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I have an application which is handling UDP traffic. Need to run the setup in active-active mode with two machines and only one IP exposed to external world.

Will LVS be helpful in this scenario or any other tools available for the same ?

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Your question has made me consider the idea, that despite LVS being around for many years, I don't know anyone recently using it, or deploying it for production services. (this is typically "a bad sign") However I've not heard of anyone using it, and saying "it didnt' work for reason X, Y and Z. So I would be interested if you make a pilot project that you could report back any findings. –  Tom H Apr 29 '12 at 17:32
    
The short answer is yes. LVS works good for this type of application. You should however always look around for alternatives to get an understand of what is out there. –  3molo Apr 29 '12 at 19:50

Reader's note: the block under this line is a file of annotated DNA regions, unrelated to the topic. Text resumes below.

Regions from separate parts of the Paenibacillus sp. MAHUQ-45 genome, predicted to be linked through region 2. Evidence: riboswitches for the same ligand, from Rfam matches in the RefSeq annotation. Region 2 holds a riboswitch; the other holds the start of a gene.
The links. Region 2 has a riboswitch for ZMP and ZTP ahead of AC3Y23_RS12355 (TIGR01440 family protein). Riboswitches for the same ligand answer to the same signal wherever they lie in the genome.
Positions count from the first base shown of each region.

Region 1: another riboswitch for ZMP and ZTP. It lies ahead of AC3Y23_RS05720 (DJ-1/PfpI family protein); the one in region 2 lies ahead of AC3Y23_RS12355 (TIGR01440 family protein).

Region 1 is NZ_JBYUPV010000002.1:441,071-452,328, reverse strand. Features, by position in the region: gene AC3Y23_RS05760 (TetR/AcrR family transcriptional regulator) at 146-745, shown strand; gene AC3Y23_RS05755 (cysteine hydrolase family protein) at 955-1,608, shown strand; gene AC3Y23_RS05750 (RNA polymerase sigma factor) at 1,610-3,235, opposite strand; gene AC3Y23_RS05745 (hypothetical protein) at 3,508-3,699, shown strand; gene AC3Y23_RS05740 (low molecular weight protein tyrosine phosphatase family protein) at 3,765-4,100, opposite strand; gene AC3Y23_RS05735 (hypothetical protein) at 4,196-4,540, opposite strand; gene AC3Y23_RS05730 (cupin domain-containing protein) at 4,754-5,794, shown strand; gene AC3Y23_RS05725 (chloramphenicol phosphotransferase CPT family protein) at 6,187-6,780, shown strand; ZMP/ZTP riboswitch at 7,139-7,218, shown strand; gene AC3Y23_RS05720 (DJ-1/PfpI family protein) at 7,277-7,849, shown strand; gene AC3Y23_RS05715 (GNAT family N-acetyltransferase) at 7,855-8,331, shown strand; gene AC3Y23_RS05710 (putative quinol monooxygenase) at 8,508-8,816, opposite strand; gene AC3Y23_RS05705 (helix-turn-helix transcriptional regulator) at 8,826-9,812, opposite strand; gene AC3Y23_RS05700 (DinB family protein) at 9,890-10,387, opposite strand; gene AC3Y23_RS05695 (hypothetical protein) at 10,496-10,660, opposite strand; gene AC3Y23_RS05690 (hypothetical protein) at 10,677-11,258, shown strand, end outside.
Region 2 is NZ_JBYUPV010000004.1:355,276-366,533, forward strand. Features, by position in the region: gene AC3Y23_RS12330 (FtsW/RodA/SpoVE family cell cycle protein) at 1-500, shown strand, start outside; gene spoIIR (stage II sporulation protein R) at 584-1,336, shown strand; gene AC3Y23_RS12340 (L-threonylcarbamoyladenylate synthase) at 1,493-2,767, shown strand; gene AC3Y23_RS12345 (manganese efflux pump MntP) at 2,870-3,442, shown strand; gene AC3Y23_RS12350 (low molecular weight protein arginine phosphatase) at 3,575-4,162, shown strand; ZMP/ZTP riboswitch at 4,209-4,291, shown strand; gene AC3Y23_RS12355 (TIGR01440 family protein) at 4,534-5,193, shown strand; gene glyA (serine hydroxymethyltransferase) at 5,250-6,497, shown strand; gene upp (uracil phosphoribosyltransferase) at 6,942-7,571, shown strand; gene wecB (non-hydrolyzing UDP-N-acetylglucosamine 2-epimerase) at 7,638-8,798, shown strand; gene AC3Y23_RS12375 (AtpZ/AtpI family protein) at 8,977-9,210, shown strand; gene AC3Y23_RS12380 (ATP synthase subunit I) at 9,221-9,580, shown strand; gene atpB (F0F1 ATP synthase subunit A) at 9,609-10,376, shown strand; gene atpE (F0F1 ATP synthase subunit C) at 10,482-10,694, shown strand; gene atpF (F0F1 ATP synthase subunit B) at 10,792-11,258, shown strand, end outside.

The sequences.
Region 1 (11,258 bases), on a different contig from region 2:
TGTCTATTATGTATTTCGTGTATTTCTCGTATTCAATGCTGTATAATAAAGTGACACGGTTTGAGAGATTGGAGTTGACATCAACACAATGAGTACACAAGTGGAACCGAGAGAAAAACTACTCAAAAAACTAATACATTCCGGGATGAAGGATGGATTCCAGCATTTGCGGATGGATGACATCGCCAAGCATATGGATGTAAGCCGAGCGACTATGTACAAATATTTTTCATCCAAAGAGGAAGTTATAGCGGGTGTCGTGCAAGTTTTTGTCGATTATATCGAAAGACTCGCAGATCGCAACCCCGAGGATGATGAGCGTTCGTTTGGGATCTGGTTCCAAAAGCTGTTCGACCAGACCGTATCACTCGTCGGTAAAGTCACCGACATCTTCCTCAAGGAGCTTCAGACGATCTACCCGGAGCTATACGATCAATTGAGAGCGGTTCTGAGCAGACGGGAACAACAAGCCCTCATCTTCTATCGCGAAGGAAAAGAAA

1 Answer 1

To run in active-active mode with a single IP address, you will need to implement either

  1. A load balancer to distribute the requests to your 2 active nodes, or
  2. To use a native "virtual ip address" network based load balancing such as NLB from microsoft, or a CARP type implementation.

Fortunately the decision is pretty easy, because NLB and similar technologies such as LVS can be pretty poor, and don't play well.

Regarding whether LVS is appropriate depends on your requirements, hence you probably need to provide details of the service and application. But there are a list of design examples for deployments using LVS here, one of which might suit your need;
http://kb.linuxvirtualserver.org/wiki/Examples

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